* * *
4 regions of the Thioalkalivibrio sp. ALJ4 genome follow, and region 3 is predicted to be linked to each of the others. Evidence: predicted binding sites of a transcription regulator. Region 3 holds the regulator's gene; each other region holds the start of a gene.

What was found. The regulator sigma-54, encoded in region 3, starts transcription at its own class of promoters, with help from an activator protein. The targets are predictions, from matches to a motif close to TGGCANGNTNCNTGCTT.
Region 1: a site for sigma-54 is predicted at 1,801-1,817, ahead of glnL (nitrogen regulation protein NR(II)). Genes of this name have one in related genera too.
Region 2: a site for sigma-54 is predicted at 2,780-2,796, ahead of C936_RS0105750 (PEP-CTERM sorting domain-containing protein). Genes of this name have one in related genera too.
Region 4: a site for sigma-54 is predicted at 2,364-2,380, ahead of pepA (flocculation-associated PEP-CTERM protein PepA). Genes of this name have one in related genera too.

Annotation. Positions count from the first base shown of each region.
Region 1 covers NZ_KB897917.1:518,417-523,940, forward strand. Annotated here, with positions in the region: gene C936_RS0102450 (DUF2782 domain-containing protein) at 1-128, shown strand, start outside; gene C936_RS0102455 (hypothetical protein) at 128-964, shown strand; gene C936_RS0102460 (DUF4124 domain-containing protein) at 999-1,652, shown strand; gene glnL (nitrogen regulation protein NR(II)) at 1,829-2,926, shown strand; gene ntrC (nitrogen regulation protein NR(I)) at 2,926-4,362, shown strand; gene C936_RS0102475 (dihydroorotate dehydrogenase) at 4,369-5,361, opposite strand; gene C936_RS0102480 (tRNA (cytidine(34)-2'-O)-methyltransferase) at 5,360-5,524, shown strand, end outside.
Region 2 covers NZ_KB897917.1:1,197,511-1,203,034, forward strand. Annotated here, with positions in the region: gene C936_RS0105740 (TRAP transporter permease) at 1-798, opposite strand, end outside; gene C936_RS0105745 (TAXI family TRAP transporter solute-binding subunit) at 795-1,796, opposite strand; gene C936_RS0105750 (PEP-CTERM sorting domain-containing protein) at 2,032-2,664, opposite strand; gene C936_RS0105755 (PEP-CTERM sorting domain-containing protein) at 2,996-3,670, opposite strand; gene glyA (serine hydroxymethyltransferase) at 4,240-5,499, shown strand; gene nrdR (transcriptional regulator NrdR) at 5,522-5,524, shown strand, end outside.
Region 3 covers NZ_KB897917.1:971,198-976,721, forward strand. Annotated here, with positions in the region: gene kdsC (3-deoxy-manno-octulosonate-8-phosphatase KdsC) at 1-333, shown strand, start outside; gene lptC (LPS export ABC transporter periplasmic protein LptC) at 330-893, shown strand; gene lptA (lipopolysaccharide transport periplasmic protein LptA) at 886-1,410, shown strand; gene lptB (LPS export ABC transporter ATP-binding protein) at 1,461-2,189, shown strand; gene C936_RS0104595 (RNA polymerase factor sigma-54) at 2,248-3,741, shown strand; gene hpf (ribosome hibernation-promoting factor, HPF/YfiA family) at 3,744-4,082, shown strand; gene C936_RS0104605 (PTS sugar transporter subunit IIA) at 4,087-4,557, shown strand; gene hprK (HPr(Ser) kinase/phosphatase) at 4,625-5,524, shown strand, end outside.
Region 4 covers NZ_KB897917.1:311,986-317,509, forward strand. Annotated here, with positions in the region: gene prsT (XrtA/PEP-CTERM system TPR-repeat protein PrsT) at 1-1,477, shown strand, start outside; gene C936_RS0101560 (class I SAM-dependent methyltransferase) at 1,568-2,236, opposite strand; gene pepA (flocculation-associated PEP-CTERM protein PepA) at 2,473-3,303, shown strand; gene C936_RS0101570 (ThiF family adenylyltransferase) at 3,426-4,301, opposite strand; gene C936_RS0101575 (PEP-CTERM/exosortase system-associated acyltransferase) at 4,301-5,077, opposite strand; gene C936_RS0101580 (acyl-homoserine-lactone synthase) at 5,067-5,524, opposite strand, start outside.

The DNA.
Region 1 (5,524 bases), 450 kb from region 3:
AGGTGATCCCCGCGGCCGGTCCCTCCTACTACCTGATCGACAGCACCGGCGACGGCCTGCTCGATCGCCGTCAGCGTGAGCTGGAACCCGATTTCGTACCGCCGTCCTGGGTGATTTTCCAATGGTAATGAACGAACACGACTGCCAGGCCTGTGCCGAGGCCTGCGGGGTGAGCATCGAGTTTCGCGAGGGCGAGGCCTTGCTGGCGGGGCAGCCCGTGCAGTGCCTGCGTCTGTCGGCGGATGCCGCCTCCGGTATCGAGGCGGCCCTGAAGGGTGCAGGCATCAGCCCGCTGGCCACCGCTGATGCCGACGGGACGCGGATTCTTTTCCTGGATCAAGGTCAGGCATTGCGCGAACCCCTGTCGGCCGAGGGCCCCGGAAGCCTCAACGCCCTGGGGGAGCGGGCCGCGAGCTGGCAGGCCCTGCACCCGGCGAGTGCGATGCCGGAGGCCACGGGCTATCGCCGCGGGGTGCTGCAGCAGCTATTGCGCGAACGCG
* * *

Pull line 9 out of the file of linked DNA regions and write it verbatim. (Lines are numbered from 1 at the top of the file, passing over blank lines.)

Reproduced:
Region 3 covers NZ_KB897917.1:971,198-976,721, forward strand. Annotated here, with positions in the region: gene kdsC (3-deoxy-manno-octulosonate-8-phosphatase KdsC) at 1-333, shown strand, start outside; gene lptC (LPS export ABC transporter periplasmic protein LptC) at 330-893, shown strand; gene lptA (lipopolysaccharide transport periplasmic protein LptA) at 886-1,410, shown strand; gene lptB (LPS export ABC transporter ATP-binding protein) at 1,461-2,189, shown strand; gene C936_RS0104595 (RNA polymerase factor sigma-54) at 2,248-3,741, shown strand; gene hpf (ribosome hibernation-promoting factor, HPF/YfiA family) at 3,744-4,082, shown strand; gene C936_RS0104605 (PTS sugar transporter subunit IIA) at 4,087-4,557, shown strand; gene hprK (HPr(Ser) kinase/phosphatase) at 4,625-5,524, shown strand, end outside.